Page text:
So what's outperforming on the shelves? A catch-all category called "seasonal general merchandise," which contains thawing salt, body warmers and gift packages with candy, was tops, with a 32% rise. Analysts explain this jump by pointing to the unusually cold and snowy winter, plus the folks who traded down their Valentine's Day purchases from fancy dinners and jewelry to smaller-ticket gift packages. Unit sales for canning and freezing supplies like jars, bags and containers were up 11.5% during the eight weeks ending on Feb. 21, making them the second best-performing category on Nielsen's list. This suggests that consumers are trying to increase the shelf life of their food purchases so they don't have to head back to the store. "There's a segment of the population returning to the habits that my parents and grandparents had," says Tom DeMott, 56, chief operating officer of Encore Associates, a consumer-goods advisory firm. "They're canning and freezing products just so they can save a few bucks." (See which businesses are doing well despite the recession.)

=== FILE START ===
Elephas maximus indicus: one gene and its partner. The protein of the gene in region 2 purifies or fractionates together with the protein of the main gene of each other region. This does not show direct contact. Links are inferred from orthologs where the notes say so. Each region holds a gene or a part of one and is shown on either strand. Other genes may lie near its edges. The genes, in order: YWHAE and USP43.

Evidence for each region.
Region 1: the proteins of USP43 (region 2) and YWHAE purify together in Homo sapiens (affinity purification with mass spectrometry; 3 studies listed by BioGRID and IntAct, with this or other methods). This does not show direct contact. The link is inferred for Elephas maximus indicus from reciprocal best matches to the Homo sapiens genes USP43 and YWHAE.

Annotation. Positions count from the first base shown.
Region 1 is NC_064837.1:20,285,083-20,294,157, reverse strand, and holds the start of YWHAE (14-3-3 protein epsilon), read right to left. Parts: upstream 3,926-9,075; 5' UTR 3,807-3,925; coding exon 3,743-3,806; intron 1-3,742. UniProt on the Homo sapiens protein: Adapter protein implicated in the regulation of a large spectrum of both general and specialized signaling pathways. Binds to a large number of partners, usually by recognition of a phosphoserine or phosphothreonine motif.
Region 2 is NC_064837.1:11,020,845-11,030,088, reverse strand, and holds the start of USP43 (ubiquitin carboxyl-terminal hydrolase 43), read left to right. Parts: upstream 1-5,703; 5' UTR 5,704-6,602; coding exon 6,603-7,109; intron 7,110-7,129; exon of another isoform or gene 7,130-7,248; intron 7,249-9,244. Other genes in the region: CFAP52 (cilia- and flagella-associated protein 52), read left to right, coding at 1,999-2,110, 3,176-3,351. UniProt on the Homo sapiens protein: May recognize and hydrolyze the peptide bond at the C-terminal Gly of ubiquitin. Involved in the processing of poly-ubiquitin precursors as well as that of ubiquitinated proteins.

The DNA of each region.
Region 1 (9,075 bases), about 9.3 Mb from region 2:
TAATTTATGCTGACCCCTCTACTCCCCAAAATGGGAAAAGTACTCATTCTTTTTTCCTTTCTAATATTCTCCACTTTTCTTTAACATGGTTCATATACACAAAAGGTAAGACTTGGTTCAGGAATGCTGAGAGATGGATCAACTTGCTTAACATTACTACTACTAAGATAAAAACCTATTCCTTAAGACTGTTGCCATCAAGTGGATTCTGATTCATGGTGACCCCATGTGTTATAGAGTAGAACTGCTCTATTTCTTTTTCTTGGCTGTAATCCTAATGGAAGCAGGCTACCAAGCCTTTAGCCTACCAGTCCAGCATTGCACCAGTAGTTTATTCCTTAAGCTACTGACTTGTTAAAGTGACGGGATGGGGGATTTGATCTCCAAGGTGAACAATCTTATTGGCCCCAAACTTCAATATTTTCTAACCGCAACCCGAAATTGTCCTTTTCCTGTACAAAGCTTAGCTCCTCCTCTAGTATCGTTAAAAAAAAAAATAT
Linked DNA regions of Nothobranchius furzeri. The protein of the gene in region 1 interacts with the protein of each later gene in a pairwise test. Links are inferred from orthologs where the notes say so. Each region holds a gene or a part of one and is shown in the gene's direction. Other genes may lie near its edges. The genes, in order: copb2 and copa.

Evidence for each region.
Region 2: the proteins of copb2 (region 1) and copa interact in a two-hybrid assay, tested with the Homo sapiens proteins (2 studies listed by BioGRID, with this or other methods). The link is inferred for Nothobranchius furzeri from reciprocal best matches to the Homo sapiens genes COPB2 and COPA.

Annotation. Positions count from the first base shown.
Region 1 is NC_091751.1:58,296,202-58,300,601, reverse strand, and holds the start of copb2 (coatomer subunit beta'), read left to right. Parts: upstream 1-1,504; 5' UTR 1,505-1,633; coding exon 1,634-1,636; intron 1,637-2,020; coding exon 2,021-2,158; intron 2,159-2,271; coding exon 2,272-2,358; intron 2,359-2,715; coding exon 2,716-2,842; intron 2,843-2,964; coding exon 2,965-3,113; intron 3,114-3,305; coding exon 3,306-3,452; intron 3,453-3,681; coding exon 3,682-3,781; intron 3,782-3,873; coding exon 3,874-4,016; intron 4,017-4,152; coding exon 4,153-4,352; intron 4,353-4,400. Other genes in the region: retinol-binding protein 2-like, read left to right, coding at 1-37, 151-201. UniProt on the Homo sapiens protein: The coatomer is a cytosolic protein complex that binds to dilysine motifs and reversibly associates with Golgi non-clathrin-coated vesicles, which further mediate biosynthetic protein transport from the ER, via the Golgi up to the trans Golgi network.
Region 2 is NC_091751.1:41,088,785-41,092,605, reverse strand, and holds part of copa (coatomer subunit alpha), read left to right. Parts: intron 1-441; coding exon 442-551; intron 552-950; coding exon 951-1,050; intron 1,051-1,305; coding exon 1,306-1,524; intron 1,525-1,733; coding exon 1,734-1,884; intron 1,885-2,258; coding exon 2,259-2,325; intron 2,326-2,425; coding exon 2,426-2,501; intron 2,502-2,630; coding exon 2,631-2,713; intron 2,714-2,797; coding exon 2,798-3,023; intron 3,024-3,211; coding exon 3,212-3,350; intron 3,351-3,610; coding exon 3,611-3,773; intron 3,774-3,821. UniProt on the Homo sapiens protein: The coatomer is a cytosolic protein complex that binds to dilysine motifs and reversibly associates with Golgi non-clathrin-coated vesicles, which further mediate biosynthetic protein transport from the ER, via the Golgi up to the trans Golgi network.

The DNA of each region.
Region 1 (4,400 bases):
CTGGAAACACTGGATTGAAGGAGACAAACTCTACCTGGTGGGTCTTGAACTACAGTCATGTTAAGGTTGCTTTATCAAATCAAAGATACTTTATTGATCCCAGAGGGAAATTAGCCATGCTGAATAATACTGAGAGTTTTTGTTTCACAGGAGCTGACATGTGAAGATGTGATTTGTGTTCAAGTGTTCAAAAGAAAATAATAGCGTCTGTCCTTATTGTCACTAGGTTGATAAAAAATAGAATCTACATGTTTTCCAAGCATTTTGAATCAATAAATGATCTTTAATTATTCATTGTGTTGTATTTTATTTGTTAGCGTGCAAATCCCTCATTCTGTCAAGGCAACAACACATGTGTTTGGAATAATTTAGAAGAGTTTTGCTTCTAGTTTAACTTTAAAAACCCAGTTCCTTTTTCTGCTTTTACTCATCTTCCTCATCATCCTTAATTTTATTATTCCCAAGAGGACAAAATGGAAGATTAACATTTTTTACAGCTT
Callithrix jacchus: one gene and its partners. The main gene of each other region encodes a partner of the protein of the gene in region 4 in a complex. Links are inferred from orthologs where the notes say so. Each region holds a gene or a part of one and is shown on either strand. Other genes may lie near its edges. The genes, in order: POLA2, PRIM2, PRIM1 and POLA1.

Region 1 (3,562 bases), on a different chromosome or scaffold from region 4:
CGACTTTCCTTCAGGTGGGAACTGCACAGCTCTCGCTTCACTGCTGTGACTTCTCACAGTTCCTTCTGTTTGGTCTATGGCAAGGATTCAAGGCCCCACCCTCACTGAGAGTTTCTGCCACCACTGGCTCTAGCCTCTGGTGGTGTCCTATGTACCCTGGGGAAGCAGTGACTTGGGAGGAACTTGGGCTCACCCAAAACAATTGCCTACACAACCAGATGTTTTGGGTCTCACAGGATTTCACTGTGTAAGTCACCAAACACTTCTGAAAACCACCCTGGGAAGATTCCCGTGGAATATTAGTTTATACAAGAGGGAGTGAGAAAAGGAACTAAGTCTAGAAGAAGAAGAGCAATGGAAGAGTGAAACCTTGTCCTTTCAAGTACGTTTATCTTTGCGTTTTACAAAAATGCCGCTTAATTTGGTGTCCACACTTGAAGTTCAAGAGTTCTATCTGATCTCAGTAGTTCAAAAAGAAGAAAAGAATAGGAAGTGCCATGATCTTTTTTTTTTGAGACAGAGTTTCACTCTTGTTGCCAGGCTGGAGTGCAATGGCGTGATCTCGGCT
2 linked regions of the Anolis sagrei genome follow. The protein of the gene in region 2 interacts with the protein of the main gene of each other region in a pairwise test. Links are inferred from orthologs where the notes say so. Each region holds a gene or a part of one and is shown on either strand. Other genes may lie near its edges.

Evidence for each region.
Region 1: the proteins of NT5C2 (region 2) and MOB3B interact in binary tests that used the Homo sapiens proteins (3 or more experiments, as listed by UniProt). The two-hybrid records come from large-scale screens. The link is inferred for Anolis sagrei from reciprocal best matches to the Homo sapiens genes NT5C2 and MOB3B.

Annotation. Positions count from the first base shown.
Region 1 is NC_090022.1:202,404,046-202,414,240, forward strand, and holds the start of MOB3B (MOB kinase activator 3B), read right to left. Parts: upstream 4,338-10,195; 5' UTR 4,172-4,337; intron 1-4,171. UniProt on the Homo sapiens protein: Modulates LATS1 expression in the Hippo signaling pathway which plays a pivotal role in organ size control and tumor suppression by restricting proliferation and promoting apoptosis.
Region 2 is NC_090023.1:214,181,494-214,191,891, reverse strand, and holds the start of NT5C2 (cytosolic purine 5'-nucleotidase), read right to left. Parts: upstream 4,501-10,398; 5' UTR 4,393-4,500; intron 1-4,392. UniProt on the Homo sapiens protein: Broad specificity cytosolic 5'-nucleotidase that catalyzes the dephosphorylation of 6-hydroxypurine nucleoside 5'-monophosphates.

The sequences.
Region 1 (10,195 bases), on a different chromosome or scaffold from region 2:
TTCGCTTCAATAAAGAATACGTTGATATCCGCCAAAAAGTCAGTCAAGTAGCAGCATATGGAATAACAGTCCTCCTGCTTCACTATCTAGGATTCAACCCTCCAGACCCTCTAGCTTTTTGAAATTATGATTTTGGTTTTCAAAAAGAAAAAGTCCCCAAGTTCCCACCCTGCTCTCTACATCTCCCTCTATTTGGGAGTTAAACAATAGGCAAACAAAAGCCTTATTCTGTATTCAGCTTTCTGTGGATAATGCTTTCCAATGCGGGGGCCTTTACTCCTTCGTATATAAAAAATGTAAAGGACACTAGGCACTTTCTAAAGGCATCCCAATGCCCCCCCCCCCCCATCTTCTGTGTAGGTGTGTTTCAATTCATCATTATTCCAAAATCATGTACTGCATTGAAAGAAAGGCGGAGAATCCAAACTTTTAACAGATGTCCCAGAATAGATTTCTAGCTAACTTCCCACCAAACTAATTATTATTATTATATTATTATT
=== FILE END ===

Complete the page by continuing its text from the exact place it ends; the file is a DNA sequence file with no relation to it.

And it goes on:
Other categories in the top 20, as measured by a change in unit sales during the first two months of 2009, include baking mixes and supplies, flour and dough products; people are making brownies instead of buying them. Fresh-meat sales rose 7.3%, vegetables and dry grains were up 5.5%, dry pasta 4.4% and cheese 3.1%. Wine and liquor were also up. People aren't heading out for alcohol, but they still want to drink at home. In these bleak days, self-medication is certainly in style.
The worst-performing categories include discretionary items. Cookie and ice cream cone sales dropped 9.7%; people can do without dessert, and further, the boom in baking supplies shows that more people are making treats at home.
Bottled water was down 11%, but that makes sense. "What's the economical substitute for that?" asks DeMott. "It's called a tap." (Tap Water, Image: Photodisc/Getty)